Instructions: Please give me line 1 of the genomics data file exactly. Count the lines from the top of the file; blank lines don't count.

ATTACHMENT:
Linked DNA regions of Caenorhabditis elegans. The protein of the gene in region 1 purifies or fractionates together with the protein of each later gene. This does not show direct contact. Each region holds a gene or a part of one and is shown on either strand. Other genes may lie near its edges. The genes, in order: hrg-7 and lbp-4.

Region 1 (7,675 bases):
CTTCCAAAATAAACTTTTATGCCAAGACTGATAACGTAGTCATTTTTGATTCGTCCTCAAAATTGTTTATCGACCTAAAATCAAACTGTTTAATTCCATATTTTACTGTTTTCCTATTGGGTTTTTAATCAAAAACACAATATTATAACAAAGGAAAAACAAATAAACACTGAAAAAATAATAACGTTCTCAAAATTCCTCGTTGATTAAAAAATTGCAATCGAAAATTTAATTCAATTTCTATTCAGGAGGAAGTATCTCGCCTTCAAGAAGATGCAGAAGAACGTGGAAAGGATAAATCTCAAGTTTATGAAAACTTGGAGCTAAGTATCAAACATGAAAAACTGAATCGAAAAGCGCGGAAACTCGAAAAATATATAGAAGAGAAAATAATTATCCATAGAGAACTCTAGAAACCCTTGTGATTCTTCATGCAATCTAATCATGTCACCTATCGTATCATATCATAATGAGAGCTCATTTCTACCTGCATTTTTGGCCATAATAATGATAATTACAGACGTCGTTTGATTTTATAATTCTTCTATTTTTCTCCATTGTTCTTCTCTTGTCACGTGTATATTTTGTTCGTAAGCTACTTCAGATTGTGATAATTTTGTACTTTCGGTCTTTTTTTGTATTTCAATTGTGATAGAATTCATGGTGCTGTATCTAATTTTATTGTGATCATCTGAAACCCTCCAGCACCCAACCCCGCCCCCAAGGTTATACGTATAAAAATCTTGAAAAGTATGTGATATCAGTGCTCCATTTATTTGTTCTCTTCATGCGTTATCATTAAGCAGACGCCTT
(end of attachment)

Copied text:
Linked DNA regions of Caenorhabditis elegans. The protein of the gene in region 1 purifies or fractionates together with the protein of each later gene. This does not show direct contact. Each region holds a gene or a part of one and is shown on either strand. Other genes may lie near its edges. The genes, in order: hrg-7 and lbp-4.